The effort to address opioid addiction was begun in 2017 by then-Governor Bruce Rauner, who issued an Executive Order creating the Opioid Prevention and Intervention Task Force, which was asked to develop, approve, and implement a comprehensive Opioid Action Plan. 

The latest edition of the SOAP report is available at

Prescription opioids disposal
Meanwhile, there are resources available to dispose of unwanted medications, including controlled substances. 

Illinois-based Walgreens recently announced its success with providing disposal sites for unwanted medications. Its safe medication disposal kiosk program has collected and safely disposed of more than 885 tons of unwanted prescriptions as of Aug. 31. Walgreens can also dispense naloxone, including FDA-approved Narcan nasal spray, without requiring a prescription. Naloxone is a lifesaving medication that if administered in time can reverse the effects of an opioid overdose. 

More information about these efforts is available at

Second Drug Take Back Day of 2019
Saturday, October 26, is the “Second Drug Take Back Day of 2019,” sponsored by the Illinois Department of Human Services. The IDHS is partnering with the U.S. Drug Enforcement Administration (DEA), and substance use prevention providers across the state to give the public an opportunity to prevent prescription drug abuse and theft by ridding their homes of potentially dangerous expired, unused, and unwanted prescription drugs. You can use the collection site locator at to find a site near you for pill disposal, from 10 a.m. to 2 p.m. The service is free and anonymous, no questions asked.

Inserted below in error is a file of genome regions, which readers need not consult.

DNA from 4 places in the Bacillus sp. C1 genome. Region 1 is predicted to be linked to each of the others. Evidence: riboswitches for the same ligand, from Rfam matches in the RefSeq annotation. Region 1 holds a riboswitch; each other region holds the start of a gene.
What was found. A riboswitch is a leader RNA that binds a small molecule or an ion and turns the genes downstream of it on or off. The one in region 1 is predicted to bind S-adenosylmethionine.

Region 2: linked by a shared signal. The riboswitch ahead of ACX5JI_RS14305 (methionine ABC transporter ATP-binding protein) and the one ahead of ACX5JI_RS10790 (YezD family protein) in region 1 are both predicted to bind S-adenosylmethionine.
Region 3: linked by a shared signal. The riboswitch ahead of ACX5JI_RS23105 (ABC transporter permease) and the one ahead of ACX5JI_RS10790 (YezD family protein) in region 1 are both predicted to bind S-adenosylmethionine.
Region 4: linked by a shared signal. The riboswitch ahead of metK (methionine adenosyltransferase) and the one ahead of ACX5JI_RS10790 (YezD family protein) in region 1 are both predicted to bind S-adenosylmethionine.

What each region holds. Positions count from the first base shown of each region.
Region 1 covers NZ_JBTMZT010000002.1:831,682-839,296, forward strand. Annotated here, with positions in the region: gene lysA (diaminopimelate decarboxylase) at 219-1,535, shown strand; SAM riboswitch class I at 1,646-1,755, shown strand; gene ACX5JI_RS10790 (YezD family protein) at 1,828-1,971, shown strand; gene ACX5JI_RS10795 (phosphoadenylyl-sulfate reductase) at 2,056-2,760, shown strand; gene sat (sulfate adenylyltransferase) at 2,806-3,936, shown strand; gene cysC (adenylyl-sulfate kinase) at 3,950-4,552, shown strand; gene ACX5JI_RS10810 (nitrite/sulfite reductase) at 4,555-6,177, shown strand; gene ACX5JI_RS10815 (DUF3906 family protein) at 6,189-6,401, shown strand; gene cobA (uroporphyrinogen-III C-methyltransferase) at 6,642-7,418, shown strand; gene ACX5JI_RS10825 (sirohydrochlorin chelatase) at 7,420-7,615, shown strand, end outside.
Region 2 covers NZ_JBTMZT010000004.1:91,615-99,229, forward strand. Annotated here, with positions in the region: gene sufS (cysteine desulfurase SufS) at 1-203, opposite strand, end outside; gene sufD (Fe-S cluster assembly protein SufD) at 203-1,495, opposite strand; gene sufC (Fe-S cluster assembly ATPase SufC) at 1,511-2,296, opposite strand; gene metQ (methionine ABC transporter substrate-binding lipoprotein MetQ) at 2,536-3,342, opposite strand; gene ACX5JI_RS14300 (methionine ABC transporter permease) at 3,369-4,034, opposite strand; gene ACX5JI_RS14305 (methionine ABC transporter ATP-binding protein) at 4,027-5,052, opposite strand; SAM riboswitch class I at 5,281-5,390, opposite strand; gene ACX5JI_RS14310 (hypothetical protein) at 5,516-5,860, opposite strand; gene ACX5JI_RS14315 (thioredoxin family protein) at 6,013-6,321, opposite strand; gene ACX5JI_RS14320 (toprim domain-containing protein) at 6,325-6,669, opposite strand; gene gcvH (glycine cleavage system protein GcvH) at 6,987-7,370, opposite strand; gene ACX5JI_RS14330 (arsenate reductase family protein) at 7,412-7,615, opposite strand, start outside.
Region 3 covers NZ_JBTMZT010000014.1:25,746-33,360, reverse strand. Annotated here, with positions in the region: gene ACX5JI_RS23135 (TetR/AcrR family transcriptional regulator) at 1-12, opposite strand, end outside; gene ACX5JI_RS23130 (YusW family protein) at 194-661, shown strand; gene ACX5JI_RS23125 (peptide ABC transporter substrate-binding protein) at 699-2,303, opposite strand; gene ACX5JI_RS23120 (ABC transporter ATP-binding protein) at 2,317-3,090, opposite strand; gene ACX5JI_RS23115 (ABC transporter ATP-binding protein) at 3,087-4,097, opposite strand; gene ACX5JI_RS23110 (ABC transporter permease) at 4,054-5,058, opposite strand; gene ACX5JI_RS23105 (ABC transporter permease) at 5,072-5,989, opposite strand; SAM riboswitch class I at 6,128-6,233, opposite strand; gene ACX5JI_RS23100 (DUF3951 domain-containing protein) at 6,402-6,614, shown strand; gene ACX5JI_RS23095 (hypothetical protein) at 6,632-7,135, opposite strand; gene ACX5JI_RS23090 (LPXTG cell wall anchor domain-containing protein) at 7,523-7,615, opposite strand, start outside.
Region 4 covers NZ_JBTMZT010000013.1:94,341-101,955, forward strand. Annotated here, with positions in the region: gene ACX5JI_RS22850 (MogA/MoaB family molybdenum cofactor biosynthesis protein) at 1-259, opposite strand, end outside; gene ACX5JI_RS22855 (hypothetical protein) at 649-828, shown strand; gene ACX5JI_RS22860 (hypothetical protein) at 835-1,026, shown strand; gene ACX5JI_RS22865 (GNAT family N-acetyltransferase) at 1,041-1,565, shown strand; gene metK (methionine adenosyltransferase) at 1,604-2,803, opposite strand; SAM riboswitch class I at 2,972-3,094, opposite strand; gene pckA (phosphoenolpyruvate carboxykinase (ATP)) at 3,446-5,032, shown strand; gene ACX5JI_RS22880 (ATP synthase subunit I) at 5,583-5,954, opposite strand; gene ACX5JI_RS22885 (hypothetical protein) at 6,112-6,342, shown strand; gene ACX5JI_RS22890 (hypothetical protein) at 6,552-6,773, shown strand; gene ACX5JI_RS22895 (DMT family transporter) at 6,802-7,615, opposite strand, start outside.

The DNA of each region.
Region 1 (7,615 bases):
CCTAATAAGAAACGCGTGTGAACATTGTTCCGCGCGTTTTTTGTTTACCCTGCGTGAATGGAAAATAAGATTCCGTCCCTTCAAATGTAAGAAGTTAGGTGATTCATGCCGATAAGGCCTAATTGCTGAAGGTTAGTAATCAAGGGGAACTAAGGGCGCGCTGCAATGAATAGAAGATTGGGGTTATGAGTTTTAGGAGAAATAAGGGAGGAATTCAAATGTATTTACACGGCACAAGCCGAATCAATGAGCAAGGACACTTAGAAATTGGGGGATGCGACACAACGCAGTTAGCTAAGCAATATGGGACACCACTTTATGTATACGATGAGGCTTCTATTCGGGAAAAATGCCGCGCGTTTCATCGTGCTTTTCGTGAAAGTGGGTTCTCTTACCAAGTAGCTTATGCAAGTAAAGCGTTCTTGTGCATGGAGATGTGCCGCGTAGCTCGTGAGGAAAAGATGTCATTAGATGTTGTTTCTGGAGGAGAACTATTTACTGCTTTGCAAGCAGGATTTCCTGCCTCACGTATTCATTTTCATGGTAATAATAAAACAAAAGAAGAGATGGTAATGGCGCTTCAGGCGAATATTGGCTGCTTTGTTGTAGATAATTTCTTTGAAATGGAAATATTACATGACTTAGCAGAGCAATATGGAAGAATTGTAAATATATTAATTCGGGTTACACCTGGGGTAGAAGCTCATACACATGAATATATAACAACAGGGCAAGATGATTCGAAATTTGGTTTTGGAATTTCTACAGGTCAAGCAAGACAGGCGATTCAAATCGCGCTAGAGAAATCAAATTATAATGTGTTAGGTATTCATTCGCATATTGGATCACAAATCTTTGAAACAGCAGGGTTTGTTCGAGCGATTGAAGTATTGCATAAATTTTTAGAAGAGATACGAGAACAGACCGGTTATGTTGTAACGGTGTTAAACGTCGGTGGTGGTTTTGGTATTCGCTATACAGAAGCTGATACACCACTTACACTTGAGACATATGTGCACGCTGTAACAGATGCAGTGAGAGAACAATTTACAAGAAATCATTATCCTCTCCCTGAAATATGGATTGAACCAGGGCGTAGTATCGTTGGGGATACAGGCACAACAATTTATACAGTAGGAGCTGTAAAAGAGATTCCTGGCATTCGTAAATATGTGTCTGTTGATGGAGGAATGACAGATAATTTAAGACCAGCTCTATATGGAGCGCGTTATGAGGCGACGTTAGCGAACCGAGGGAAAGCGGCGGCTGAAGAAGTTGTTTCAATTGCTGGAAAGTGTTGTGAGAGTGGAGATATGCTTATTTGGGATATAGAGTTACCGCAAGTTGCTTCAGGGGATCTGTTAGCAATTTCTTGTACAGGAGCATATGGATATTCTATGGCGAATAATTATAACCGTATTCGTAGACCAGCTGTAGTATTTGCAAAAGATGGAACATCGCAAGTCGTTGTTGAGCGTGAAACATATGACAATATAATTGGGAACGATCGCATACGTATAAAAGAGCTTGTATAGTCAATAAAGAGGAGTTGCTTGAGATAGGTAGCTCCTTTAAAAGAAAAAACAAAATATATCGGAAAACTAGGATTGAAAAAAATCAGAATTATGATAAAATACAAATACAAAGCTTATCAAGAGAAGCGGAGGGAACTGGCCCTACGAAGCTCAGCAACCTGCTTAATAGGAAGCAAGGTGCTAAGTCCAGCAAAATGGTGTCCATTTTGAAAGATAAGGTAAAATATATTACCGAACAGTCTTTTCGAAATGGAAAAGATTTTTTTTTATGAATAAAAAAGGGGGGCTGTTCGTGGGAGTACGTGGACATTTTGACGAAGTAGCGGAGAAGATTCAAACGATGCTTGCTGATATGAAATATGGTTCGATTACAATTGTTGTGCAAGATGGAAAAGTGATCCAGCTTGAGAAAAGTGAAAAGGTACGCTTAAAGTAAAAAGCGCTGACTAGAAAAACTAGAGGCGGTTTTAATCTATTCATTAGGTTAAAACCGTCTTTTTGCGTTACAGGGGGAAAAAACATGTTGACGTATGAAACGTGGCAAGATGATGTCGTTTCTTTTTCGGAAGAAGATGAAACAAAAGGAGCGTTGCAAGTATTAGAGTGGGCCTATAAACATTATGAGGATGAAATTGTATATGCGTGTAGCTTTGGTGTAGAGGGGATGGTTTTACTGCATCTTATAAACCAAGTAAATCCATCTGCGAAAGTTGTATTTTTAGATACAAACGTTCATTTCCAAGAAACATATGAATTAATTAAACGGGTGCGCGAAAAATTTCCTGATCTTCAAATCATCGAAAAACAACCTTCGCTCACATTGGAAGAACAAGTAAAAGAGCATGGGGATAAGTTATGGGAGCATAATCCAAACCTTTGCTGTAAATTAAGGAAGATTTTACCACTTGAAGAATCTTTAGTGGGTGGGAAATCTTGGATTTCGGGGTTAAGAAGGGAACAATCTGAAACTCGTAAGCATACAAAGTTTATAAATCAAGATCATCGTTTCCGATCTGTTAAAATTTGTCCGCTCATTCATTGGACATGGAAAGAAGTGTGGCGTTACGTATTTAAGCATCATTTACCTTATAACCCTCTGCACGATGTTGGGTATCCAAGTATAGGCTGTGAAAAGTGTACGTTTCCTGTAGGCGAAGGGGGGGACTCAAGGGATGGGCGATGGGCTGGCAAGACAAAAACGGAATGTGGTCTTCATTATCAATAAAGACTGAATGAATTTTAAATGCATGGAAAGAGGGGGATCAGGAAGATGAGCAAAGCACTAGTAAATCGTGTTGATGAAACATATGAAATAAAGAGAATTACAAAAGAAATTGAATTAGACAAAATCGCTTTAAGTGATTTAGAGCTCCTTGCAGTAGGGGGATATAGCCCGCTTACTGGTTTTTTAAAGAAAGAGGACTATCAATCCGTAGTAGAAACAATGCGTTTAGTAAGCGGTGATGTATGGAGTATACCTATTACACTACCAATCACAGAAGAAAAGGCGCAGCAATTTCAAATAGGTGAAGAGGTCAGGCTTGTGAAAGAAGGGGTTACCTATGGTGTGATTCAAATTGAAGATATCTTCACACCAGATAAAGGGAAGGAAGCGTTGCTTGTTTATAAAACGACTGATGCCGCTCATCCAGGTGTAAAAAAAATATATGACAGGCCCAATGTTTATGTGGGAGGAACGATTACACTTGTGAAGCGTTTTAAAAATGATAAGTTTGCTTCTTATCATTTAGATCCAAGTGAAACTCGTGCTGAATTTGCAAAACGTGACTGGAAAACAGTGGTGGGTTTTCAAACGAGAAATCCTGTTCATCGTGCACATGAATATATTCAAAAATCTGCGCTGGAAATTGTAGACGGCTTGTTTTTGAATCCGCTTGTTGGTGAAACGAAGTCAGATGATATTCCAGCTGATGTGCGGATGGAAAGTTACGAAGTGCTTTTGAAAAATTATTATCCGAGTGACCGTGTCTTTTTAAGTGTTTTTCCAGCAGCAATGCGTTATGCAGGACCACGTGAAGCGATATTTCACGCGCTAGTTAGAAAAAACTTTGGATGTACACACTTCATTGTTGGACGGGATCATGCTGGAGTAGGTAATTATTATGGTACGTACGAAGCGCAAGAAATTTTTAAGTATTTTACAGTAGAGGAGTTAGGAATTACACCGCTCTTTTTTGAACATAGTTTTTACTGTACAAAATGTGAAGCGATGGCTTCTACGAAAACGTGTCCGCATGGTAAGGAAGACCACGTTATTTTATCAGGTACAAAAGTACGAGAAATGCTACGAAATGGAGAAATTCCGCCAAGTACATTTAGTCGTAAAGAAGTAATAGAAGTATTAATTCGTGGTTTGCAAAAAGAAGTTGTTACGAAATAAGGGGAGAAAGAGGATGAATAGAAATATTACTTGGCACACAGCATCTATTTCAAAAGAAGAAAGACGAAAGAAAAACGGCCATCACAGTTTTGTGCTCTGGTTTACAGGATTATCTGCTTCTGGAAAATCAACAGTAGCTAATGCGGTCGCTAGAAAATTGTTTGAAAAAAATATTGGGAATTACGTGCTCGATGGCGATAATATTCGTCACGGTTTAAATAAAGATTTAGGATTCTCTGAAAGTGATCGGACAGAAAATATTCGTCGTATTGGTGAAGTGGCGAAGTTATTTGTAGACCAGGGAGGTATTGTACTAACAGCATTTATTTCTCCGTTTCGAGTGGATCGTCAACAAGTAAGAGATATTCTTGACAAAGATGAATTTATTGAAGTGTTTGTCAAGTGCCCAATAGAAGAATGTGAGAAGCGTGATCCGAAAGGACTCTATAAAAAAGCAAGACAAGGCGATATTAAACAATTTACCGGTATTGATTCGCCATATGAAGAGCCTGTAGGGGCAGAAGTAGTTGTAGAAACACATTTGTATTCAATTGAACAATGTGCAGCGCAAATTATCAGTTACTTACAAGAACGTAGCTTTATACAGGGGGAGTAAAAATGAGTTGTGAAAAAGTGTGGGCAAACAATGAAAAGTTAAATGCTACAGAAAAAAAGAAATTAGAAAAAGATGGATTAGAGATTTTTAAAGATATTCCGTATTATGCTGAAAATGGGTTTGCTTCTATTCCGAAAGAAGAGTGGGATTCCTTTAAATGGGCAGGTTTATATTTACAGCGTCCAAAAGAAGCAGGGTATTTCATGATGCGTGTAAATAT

If you can’t take part in the event on Saturday, there are locations available to drop off your unwanted prescription drugs on a daily basis, including county health departments, police stations, sheriffs’ departments and medical facilities and pharmacies. Again, the site locator for collections is at The Illinois EPA also has a complete list of Medicine Collection Programs at their website page: